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Our new guide helps separate the Pikachus from the Digletts of energy efficiency behavior-change programs

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Blog | October 18, 2016 - 1:00 pm
By Reuven Sussman, Manager, Behavior Program

In the energy efficiency world, programs that reduce energy use by targeting human behavior are relatively few, but proliferating quickly. In 2013, some US states claimed as much as 28% of their energy efficiency savings from behavior change programs. Like Pokémon Go characters in the wild, some behavior change programs are common, well-known, and seen everywhere. Others are rare and largely unknown. Still others are rarely seen but hold great potential. Utility program administrators may be familiar with a few of these programs, but an expert guide can help identify others and explain the best methods for capturing, collecting and using all of them. A new ACEEE report provides a thorough guide for understanding the world of energy efficiency behavior change programs, and why they work.

Home Energy Reports, the Diglett of behavior change programs

By far, the most common behavior change program implemented by utility program administrators are home energy reports (HERs) that feature social comparison information. These programs reduce energy consumption by giving residents reports on their energy use every one to four months (in addition to their monthly energy bills). The reports tell residents how much energy they used in comparison to similar homes in their region and include tips on how to reduce energy consumption. HERs have been implemented by utilities since 2008 and consistently reduce electricity use by about 1-2% (and gas by roughly 0.5-1%) by the end of their second year. The ACEEE report summarizes 30 such programs that were evaluated since 2013, and examines questions such as: How long do savings persist? Should HERs be delivered by paper or email? Should participants be automatically enrolled? How frequently should HERs be delivered? Like Diglett, these programs are common and well known. They play a significant role in shaping the landscape of behavior programs.

Games and competitions, the Pikachu of behavior change programs

For those interested in slightly more exotic behavior change programs, there are games and competitions. These proliferating programs are becoming the go-to-strategy for utilities and third parties interested in reducing energy consumption through behavior change. Like a rare Pikachu in the wild, they are quick, but their stamina (HP) is unknown. Though they can effectively change behavior, more needs to be learned about their long-term effectiveness. Utilities have implemented competitions between individuals, businesses, buildings, neighborhoods or even cities. For example, a series of competitions between commercial offices in Northwest USA resulted in 2-6% electricity reduction. Games such as Cool Choices make saving energy within a workplace fun and, in the process, reduce electricity consumption by as much as 6.6%. However, games and competitions can’t last forever. They motivate participants to save energy by rewarding the highest achievement when the event is complete. Although initial research suggests that energy savings likely persist after the end of the program, more data is needed.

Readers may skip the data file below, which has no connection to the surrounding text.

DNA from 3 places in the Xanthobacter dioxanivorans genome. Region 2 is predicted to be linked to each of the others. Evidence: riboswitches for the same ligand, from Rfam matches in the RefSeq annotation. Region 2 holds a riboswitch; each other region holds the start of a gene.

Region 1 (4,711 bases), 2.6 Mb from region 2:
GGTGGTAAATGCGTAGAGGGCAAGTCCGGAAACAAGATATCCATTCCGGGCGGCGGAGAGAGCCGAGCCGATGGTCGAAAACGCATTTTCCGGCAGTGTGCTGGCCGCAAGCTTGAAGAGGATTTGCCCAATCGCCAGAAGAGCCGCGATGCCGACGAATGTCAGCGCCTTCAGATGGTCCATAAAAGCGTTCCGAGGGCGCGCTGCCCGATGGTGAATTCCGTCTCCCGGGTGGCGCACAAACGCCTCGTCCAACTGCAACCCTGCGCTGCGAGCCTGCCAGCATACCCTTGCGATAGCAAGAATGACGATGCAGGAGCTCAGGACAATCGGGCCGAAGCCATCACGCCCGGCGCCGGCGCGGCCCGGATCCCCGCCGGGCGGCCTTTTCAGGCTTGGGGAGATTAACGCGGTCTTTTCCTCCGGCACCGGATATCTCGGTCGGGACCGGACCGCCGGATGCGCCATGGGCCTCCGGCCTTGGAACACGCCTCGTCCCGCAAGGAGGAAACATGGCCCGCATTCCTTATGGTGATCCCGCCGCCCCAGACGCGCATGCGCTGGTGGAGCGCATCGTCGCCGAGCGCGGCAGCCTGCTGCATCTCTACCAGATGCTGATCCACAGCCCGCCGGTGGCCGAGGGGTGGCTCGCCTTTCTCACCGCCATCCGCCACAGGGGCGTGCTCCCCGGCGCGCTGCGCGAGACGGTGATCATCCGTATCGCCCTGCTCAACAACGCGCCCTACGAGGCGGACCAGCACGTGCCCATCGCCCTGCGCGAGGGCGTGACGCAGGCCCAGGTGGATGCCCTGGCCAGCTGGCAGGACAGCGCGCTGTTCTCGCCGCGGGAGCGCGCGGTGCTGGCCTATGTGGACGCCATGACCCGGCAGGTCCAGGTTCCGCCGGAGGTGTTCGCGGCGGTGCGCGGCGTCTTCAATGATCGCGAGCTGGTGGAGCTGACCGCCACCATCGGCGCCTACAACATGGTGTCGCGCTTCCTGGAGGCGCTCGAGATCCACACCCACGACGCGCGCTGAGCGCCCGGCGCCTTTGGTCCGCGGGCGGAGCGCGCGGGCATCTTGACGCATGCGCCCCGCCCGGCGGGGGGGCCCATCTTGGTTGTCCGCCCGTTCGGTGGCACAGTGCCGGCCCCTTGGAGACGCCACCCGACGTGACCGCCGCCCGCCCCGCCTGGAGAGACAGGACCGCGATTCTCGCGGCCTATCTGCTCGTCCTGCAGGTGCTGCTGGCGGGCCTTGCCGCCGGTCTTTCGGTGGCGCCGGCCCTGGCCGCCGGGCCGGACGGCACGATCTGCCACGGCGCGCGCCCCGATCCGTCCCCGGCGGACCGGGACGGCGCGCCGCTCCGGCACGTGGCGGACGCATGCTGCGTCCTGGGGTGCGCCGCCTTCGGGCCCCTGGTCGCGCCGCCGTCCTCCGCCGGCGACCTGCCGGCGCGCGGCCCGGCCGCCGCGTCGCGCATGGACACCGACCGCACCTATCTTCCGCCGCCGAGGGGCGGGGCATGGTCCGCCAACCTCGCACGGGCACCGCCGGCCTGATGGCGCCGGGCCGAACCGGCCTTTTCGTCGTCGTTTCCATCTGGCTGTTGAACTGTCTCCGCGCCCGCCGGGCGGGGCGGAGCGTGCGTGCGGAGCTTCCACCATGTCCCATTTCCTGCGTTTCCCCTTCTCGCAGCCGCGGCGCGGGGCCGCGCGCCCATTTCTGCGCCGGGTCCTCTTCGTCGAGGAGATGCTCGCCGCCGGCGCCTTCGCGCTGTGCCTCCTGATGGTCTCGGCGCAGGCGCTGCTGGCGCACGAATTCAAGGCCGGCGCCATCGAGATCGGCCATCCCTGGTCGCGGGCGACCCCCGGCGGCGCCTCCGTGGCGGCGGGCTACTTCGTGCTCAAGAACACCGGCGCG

Education Programs in K-12 Schools, Dragonite or Mew?

Education programs in K-12 schools frequently claim that they can reduce electricity use by 20% or more, but their methods of evaluation are usually weak or unknown. As such, these may be rare and powerful Dragonite-like programs, or they may continue to be mysterious Mew-type programs. More research is required to determine their true impact and long-term effectiveness.

Capture difficulty: Which social science strategies make behavior change programs effective?

Behavior change programs may work in different ways, but they all benefit from integrating research on psychology and human behavior. For example, community-based programs sometimes solicit pledges from homeowners to reduce their energy consumption. This element is effective because research shows that people who make public commitments to energy savings are more likely to take action than those who make private commitments or no commitments at all. According to one meta-analysis, the most effective strategy may be to use an energy champion or leader with a social network to promote the behavior change. Volunteer leaders or trusted messengers are effective at changing the behavior of their friends, family, co-workers, or community members, because they are trustworthy and credible, and because they can exert a degree of social pressure. Including this element can strengthen most group-based efforts such as competitions, education programs or strategic energy management. Public commitment and energy champions are just two of many tested strategies that make behavior change programs effective.

Feeling lost?

For those wanting to navigate the energy-behavior wilderness or nurture their own behavior change programs to maturity, the ACEEE guide to Behavior Change Programs: Status and Impact picks up where the 2013 Field Guide to Behavior Change Programs left off. There are many behavior change programs out there, each ranging in effectiveness and applicability. This guide helps to identify a variety of programs, from common to rare.